Tuesday, February 26, 2013

Scrappy Little Jaw

The Ottawa, ON, based band <><>>>>> (aka The Band Whose Name is A Symbol, aka TBWNIS) will shortly be releasing their new vinyl-only LP, Scrappy Little Jaw. Yes, that scrappy little jaw on the cover is the holotype of Gryphoceratops.

If you want to pick up a copy of this limited edition beauty contact John at Birdman Sound.

Monday, February 25, 2013

The Brainless Origin of The Head

The bilaterian head patterning gene six3/6 controls aboral domain development in a cnidarian. 2013. Sinigaglia, C., et al. PLoS Biology 10.1371/journal.pbio.1001488.

In a simple, brainless sea anemone, the same genes that control head development in higher animals regulate the development of the front end of the swimming larvae. link
Author Summary [edit]: The evolutionary origin of head development is a fundamental question for understanding the evolution of animal body plans. Bilaterally symmetrical animals (Bilaterians) have an anterior-posterior (head-to-tail) axis, whose anterior end is usually characterized by a head and a brain.

Bilaterians evolved from an ancestor shared with cnidarians (corals, sea anemones, jellyfish), but brain-like structures are absent in cnidarians, although they have an obvious oral-aboral axis. Cnidarian larvae move with the aboral pole forward, but as adult polyps this pole is anchored to the ground, while the oral end is used for feeding. It is unclear whether one of the termini of cnidarians corresponds to the bilaterian head-forming region.

We show here that in the sea anemone Nematostella vectensis genes regulating bilaterian head development are expressed at the larval aboral pole and that a key anterior developmental gene, six3/6, controls the development of the aboral pole. These findings support the hypothesis that the anterior, head-forming, region of bilaterians and the aboral region of cnidarians derived from the same domain of their last common ancestor and are therefore homologues.

Tuesday, February 12, 2013

Born This Day: Barnum Brown

Feb. 12, 1873 – Feb. 5, 1963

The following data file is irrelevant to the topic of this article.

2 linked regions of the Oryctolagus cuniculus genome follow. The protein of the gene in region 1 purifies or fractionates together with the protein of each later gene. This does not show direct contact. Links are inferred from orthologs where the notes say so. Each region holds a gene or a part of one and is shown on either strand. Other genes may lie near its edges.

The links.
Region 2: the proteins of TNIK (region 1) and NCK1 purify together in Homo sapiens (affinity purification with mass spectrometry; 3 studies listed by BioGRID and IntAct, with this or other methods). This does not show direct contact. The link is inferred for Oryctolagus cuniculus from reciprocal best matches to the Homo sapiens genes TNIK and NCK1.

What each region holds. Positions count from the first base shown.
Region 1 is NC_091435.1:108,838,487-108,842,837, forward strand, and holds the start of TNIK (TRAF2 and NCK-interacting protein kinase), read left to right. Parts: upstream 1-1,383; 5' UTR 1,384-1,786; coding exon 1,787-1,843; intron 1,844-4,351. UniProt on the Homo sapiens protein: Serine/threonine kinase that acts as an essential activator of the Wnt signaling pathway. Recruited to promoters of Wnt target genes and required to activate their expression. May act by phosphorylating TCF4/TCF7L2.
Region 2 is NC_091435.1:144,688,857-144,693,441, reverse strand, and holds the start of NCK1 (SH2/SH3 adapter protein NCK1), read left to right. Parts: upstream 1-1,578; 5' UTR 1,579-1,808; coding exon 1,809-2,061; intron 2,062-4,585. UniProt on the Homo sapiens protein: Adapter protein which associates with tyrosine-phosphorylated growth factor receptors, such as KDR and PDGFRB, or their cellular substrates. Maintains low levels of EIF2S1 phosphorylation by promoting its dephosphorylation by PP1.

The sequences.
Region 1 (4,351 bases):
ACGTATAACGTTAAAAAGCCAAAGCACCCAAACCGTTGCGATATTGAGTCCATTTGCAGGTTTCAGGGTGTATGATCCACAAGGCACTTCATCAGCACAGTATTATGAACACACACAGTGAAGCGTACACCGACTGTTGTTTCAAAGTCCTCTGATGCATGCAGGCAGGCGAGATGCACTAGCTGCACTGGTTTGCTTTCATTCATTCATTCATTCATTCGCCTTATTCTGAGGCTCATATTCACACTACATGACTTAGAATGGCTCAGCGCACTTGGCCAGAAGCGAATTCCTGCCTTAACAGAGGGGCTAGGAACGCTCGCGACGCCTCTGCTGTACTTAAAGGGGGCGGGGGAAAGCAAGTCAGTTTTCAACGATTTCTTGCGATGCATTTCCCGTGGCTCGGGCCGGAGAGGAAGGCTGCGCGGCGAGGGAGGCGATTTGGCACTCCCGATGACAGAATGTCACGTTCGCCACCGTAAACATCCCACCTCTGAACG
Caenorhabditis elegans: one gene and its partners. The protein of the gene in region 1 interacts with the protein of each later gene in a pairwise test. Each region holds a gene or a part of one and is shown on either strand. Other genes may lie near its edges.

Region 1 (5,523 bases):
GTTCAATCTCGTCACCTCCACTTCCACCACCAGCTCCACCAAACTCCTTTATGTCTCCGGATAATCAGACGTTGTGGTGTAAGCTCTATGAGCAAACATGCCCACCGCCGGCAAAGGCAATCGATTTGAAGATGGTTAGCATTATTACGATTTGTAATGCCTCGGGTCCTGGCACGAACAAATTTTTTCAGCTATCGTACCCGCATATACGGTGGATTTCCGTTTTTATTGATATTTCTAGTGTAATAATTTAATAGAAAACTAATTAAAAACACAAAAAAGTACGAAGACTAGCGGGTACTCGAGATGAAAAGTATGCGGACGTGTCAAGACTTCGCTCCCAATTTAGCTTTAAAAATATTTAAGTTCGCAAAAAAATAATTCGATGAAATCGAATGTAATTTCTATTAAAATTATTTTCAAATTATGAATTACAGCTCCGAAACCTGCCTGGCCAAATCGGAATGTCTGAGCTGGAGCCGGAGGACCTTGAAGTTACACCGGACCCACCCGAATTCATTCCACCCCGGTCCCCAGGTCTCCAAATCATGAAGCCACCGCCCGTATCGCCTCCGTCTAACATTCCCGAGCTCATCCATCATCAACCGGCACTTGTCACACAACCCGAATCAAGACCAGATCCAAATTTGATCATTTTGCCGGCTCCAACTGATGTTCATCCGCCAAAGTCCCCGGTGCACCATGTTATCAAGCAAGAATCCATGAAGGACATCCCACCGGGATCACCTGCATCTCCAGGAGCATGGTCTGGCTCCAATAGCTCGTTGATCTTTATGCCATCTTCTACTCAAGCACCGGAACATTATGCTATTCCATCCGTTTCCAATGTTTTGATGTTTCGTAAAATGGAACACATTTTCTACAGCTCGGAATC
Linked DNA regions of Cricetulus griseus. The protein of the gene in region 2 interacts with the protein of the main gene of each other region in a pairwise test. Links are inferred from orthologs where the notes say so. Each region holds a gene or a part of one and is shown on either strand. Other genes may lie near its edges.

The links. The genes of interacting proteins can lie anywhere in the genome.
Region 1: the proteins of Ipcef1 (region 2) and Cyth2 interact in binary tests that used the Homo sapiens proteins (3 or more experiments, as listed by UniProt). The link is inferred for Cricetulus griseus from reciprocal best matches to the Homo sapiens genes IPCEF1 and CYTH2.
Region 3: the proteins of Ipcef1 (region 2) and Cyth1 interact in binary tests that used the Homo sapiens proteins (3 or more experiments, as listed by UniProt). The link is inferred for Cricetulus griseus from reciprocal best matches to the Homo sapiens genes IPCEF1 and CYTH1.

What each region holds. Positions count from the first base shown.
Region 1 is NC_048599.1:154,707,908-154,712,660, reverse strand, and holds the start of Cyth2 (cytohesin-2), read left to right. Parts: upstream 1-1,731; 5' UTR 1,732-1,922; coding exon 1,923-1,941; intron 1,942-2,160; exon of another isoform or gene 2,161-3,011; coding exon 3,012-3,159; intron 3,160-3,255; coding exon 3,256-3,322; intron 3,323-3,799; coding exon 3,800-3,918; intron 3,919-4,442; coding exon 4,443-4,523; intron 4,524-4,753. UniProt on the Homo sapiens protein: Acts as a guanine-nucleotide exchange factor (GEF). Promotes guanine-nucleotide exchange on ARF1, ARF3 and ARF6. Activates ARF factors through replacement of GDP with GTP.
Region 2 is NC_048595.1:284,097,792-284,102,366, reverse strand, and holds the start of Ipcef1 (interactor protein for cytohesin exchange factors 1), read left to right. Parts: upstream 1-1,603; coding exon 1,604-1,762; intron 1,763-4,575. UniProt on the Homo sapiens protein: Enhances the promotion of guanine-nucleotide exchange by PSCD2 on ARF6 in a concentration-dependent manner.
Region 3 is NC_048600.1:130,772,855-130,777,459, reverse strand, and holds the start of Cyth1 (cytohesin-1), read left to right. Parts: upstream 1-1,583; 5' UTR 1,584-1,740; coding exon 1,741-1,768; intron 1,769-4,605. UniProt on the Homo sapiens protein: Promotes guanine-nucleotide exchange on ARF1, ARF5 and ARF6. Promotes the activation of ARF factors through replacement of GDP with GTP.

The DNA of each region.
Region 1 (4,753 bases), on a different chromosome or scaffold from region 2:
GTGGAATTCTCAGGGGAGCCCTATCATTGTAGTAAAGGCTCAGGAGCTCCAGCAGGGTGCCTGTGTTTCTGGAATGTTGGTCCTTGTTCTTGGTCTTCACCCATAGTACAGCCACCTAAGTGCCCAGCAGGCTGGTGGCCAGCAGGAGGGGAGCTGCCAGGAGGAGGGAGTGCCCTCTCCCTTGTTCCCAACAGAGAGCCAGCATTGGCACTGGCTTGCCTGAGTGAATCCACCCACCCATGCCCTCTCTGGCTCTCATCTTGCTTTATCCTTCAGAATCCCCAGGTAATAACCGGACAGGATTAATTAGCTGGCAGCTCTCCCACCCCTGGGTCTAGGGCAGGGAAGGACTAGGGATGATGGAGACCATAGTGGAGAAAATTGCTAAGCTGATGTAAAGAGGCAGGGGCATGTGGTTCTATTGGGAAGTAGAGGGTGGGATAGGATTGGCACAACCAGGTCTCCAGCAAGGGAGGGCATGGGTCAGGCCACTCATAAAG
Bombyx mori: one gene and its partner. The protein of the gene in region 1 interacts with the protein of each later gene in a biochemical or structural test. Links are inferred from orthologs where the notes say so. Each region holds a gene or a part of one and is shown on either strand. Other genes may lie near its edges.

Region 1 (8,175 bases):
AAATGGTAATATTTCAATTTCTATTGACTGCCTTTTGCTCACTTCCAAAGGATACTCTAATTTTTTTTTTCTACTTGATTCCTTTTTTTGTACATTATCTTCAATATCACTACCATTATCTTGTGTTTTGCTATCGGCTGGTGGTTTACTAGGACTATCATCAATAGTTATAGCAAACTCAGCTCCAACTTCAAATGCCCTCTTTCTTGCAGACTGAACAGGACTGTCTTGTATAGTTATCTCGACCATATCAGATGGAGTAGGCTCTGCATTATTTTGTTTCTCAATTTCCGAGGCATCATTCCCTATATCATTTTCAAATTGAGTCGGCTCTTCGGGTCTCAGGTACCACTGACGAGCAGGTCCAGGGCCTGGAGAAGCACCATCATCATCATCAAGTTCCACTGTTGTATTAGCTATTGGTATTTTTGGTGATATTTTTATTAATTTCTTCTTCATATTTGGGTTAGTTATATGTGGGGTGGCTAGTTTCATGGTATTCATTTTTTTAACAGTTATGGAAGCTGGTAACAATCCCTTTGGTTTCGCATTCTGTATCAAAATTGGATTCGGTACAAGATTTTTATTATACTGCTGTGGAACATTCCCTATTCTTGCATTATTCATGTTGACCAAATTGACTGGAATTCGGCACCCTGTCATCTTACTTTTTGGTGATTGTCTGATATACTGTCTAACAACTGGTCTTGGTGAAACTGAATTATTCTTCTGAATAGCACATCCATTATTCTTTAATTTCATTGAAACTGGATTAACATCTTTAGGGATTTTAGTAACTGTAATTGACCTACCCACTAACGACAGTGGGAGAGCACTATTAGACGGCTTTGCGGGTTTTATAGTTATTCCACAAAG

Photo © AMNH
From the AMNH bio:

The greatest dinosaur hunter of the twentieth century was Barnum Brown, who began his career at the American Museum of Natural History in 1897 as an assistant to Henry Fairfield Osborn. Brown traveled all over the world collecting dinosaurs and fossil mammals. Some consider him to be the last of the great dinosaur hunters.

Brown was always impeccably dressed, often wearing a tie and topcoat even in the field. He was a shrewd "horse trader" when it came to wheeling and dealing for fossil specimens. Many of Brown's greatest discoveries, including the first specimens of Tyrannosaurus rex ever found, are displayed in the Museum's Dinosaur Halls.

Born This Day: Charles Darwin

Feb. 12, 1809 – April 19, 1882


More about Darwin HERE.

Sunday, February 10, 2013

Published This Day: Steno Recognizes the Organic Origin of Fossils

From Today In Science History:

In 1667, a classic paleontological paper by Nicolaus Steno was published by the Royal Society, London. His topic, Head of a shark dissected, represented the first such scientific paper to recognise that fossils were the remains of creatures who had died and subsequently had become petrified. Controversy resulted as the same claim had been made in the time of the ancient Greeks, two millennia earlier.

Saturday, February 09, 2013

Asteroid Did Kill The Dinosaurs

Time Scales of Critical Events Around the Cretaceous-Paleogene Boundary. 2013. P.R. Renne, et al. Science 339: 684-687.
Abstract: Mass extinctions manifest in Earth's geologic record were turning points in biotic evolution. We present 40Ar/39Ar data that establish synchrony between the Cretaceous-Paleogene boundary and associated mass extinctions with the Chicxulub bolide impact to within 32,000 years. Perturbation of the atmospheric carbon cycle at the boundary likely lasted less than 5000 years, exhibiting a recovery time scale two to three orders of magnitude shorter than that of the major ocean basins. Low-diversity mammalian fauna in the western Williston Basin persisted for as little as 20,000 years after the impact. The Chicxulub impact likely triggered a state shift of ecosystems already under near-critical stress.